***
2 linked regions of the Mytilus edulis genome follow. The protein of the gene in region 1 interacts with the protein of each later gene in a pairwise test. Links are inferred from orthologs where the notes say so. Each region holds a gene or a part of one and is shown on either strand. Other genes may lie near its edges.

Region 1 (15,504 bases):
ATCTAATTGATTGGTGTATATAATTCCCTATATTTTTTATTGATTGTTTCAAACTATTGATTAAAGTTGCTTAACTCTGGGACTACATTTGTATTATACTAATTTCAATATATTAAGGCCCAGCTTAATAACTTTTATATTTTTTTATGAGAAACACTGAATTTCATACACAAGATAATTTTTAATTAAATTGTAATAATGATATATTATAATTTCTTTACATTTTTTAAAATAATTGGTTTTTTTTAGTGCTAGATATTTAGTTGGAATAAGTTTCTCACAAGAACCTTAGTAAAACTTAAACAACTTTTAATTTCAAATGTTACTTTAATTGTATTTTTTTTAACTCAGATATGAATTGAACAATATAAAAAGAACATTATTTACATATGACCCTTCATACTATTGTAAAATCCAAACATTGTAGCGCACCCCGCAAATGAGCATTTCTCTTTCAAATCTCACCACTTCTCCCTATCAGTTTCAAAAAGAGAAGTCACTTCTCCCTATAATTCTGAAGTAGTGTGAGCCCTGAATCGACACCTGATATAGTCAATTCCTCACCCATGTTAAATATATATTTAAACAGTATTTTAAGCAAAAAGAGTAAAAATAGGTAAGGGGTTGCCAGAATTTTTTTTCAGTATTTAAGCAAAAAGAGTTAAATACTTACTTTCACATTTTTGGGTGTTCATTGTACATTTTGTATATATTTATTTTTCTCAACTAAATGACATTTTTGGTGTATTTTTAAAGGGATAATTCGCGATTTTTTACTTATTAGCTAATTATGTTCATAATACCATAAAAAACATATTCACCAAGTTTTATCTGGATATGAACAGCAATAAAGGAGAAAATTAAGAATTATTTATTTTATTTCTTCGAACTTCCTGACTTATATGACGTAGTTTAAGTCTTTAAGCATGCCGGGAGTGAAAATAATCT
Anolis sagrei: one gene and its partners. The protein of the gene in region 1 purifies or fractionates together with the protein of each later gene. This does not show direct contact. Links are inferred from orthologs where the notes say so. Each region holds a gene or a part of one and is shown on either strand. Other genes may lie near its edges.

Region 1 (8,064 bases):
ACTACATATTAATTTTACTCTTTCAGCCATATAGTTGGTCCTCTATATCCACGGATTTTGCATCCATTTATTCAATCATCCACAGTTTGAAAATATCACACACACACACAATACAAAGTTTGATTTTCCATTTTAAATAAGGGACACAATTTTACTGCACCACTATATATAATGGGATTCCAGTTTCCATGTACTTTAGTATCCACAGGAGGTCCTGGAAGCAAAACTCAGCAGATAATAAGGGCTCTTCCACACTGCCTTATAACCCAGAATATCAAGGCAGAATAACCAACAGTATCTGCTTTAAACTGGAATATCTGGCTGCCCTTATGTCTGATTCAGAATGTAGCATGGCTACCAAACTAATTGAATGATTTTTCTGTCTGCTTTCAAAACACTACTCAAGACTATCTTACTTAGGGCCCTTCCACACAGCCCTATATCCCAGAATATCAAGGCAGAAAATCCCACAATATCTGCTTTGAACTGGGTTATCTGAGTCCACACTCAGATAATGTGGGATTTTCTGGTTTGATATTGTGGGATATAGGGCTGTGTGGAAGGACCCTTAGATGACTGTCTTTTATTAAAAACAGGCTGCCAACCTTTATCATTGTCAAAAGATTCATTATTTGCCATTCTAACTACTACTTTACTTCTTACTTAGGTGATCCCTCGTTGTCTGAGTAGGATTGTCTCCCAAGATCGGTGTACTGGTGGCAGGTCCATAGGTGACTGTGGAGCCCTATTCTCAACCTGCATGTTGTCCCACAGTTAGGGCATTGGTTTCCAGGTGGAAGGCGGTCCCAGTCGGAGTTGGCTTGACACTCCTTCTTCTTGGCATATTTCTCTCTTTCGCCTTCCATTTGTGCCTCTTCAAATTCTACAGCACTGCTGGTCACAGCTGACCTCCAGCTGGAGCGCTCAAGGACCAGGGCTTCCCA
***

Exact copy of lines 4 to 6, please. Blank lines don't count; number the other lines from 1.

Anolis sagrei: one gene and its partners. The protein of the gene in region 1 purifies or fractionates together with the protein of each later gene. This does not show direct contact. Links are inferred from orthologs where the notes say so. Each region holds a gene or a part of one and is shown on either strand. Other genes may lie near its edges.

Region 1 (8,064 bases):
ACTACATATTAATTTTACTCTTTCAGCCATATAGTTGGTCCTCTATATCCACGGATTTTGCATCCATTTATTCAATCATCCACAGTTTGAAAATATCACACACACACACAATACAAAGTTTGATTTTCCATTTTAAATAAGGGACACAATTTTACTGCACCACTATATATAATGGGATTCCAGTTTCCATGTACTTTAGTATCCACAGGAGGTCCTGGAAGCAAAACTCAGCAGATAATAAGGGCTCTTCCACACTGCCTTATAACCCAGAATATCAAGGCAGAATAACCAACAGTATCTGCTTTAAACTGGAATATCTGGCTGCCCTTATGTCTGATTCAGAATGTAGCATGGCTACCAAACTAATTGAATGATTTTTCTGTCTGCTTTCAAAACACTACTCAAGACTATCTTACTTAGGGCCCTTCCACACAGCCCTATATCCCAGAATATCAAGGCAGAAAATCCCACAATATCTGCTTTGAACTGGGTTATCTGAGTCCACACTCAGATAATGTGGGATTTTCTGGTTTGATATTGTGGGATATAGGGCTGTGTGGAAGGACCCTTAGATGACTGTCTTTTATTAAAAACAGGCTGCCAACCTTTATCATTGTCAAAAGATTCATTATTTGCCATTCTAACTACTACTTTACTTCTTACTTAGGTGATCCCTCGTTGTCTGAGTAGGATTGTCTCCCAAGATCGGTGTACTGGTGGCAGGTCCATAGGTGACTGTGGAGCCCTATTCTCAACCTGCATGTTGTCCCACAGTTAGGGCATTGGTTTCCAGGTGGAAGGCGGTCCCAGTCGGAGTTGGCTTGACACTCCTTCTTCTTGGCATATTTCTCTCTTTCGCCTTCCATTTGTGCCTCTTCAAATTCTACAGCACTGCTGGTCACAGCTGACCTCCAGCTGGAGCGCTCAAGGACCAGGGCTTCCCA